Houston police are urging legislators to strengthen penalties for individuals involved in high-speed chases, following a tragic incident that resulted in the death of a 19-year-old bystander.
The incident occurred around 2 a.m. on November 27, when officers observed two vehicles racing at speeds exceeding 100 mph on Interstate 45. Houston police officers initiated a pursuit with air support, which ended after one of the vehicles, later revealed to be stolen, exited the highway, ran a red light and collided with a motorcyclist. The suspect continued to flee until his vehicle broke down about half a mile from the crash scene and he was taken into custody.
Despite efforts by officers to perform CPR at the scene, the 19-year-old victim succumbed to his injuries.
Executive Assistant Chief Larry Satterwhite expressed the gravity of the situation.
“We have a complainant who won’t go home to his family because a suspect in a stolen vehicle refused to stop and ran again from police, ending up killing him at an intersection,” Satterwhite said.
Highlighting the urgency for legislative action, Satterwhite called for stronger laws regarding fleeing from the police, comparing it to other dangerous actions.
“We do need stronger laws when it comes to fleeing from the police,” Satterwhite stated. “We need our legislators and elected officials to revisit this and raise the penalties for this, because it is so dangerous. It is no different than firing a gun into a crowd or anything else.”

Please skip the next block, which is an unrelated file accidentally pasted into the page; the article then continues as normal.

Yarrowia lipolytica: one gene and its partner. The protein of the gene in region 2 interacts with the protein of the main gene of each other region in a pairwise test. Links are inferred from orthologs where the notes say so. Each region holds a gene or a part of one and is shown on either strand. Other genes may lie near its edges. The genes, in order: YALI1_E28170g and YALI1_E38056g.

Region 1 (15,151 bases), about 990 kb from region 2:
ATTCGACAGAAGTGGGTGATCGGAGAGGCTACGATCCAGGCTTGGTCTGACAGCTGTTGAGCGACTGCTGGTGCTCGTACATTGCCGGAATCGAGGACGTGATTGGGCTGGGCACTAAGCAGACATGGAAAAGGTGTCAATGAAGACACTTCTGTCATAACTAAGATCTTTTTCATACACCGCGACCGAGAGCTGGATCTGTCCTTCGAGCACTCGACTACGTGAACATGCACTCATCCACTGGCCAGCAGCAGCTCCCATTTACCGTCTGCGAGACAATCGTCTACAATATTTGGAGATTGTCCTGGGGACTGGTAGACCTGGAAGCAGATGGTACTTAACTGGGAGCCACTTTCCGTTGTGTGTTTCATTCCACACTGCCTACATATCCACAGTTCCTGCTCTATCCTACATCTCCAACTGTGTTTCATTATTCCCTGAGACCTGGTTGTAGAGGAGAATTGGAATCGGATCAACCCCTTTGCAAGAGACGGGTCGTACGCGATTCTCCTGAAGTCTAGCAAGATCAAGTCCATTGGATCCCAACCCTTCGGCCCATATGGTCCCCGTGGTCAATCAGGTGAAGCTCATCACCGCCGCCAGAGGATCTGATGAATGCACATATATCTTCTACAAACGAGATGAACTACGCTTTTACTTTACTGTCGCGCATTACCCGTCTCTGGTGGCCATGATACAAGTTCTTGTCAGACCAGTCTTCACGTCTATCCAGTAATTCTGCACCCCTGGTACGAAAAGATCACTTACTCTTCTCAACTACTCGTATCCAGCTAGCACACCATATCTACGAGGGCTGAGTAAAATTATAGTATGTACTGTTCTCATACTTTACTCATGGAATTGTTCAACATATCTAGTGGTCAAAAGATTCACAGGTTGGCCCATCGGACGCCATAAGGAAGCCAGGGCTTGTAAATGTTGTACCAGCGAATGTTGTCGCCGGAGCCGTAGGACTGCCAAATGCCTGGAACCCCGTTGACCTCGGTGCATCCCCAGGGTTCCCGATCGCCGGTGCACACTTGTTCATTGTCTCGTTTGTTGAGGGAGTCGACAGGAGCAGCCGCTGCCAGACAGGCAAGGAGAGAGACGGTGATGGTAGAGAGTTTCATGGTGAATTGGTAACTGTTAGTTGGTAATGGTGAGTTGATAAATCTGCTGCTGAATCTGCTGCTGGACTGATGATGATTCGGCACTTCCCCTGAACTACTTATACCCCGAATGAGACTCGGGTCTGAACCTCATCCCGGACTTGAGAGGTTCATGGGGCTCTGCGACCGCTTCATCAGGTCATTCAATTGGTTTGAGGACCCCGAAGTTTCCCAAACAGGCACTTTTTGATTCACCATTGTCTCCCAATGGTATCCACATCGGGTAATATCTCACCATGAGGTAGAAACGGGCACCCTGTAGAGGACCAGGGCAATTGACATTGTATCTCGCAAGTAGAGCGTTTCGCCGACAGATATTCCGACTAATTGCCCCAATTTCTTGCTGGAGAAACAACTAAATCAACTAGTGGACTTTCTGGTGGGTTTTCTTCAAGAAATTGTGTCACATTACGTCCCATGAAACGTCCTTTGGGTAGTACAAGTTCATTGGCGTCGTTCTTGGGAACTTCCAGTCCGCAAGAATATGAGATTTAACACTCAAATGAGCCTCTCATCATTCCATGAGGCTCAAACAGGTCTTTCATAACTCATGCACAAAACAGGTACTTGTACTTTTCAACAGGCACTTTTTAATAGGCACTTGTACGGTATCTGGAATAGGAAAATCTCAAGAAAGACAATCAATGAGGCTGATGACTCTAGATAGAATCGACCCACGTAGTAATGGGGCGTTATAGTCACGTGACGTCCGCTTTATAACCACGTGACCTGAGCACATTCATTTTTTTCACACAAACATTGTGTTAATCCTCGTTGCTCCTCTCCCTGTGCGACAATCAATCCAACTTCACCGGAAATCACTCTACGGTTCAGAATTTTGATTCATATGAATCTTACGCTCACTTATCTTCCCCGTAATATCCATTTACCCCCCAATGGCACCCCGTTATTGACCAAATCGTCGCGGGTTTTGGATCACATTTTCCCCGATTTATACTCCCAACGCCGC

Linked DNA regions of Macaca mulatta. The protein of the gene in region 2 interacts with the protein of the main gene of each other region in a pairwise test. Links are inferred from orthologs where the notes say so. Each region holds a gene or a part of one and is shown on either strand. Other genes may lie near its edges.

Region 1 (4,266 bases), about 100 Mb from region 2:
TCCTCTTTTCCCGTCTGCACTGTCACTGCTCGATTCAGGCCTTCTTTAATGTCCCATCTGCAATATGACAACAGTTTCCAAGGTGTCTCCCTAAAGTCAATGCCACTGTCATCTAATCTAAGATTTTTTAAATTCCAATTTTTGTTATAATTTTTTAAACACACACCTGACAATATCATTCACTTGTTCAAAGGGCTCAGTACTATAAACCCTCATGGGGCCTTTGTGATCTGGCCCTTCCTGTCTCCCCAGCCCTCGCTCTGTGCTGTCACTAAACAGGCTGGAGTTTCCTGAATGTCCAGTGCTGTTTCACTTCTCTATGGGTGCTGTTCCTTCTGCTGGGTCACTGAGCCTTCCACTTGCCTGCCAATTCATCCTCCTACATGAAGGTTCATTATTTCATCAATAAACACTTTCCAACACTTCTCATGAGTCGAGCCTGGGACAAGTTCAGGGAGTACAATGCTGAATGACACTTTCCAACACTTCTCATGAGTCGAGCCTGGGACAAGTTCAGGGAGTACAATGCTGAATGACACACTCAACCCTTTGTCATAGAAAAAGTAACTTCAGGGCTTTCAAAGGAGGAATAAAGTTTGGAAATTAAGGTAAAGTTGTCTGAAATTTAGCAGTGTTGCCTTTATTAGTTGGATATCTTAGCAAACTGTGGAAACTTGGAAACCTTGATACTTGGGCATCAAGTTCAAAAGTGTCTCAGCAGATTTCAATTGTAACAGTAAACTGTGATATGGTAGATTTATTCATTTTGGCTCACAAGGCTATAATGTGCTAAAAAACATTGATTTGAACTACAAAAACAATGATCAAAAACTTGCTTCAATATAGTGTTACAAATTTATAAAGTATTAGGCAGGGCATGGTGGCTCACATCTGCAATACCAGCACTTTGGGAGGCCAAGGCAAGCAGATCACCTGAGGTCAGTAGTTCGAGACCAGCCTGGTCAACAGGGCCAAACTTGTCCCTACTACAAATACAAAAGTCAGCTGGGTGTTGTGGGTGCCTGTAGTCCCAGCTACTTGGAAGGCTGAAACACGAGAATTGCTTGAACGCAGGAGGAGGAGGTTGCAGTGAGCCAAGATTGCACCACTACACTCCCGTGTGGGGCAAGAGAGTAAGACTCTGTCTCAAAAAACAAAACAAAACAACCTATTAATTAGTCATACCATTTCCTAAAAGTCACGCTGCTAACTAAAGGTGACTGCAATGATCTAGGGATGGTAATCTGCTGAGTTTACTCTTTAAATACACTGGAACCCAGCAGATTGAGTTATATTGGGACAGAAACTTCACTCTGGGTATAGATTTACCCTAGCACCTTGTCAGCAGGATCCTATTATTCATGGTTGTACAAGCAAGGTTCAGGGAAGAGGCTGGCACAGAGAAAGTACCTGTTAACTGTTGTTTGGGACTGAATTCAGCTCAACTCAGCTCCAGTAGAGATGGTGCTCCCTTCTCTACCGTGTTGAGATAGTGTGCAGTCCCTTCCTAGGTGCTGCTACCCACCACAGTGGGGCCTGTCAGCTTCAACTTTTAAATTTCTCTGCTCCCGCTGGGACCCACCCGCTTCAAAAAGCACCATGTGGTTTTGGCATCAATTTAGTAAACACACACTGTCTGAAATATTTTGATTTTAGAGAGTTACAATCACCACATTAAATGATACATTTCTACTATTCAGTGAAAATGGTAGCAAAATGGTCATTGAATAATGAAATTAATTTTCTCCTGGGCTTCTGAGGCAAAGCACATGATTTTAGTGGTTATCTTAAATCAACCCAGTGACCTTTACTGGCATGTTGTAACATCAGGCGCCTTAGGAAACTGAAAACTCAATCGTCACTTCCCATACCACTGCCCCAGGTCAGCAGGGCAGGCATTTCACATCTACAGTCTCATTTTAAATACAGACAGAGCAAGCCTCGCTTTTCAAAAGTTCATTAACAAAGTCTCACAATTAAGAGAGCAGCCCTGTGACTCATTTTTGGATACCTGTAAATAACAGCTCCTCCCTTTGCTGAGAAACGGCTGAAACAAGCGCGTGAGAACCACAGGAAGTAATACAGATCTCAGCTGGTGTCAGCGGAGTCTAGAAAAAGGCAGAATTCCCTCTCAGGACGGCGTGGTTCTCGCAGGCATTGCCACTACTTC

The call for stricter penalties comes on the heels of recent changes in police pursuit procedures implemented a few months ago, prompted after a Houston police sergeant’s 75-year-old mother, Gloria Collins, was killed by a fleeing vehicle in September.
Under the new policies, Houston police are prohibited from pursuing a vehicle when potential charges are limited to Class C offenses, traffic-related offenses or nonviolent misdemeanor offenses.
Police Chief Troy Finner, without delving into specifics, mentioned that officers will receive training on new tactics to expedite the resolution of pursuits.
While high-speed chases have decreased by nearly 40% since the implementation of the new policies, a Houston Chronicle investigation revealed that over 1,300 police pursuits have been reported this year alone, marking a 26% increase from the previous year. The investigation also uncovered that more than 740 individuals have been injured and 27 have died in over 6,000 police pursuits in Houston over the past five years.
The suspect apprehended in the high-speed pursuit could face a felony murder charge, according to Satterwhite. Both the Houston police and the Harris County District Attorney’s Office are conducting separate investigations into the crash.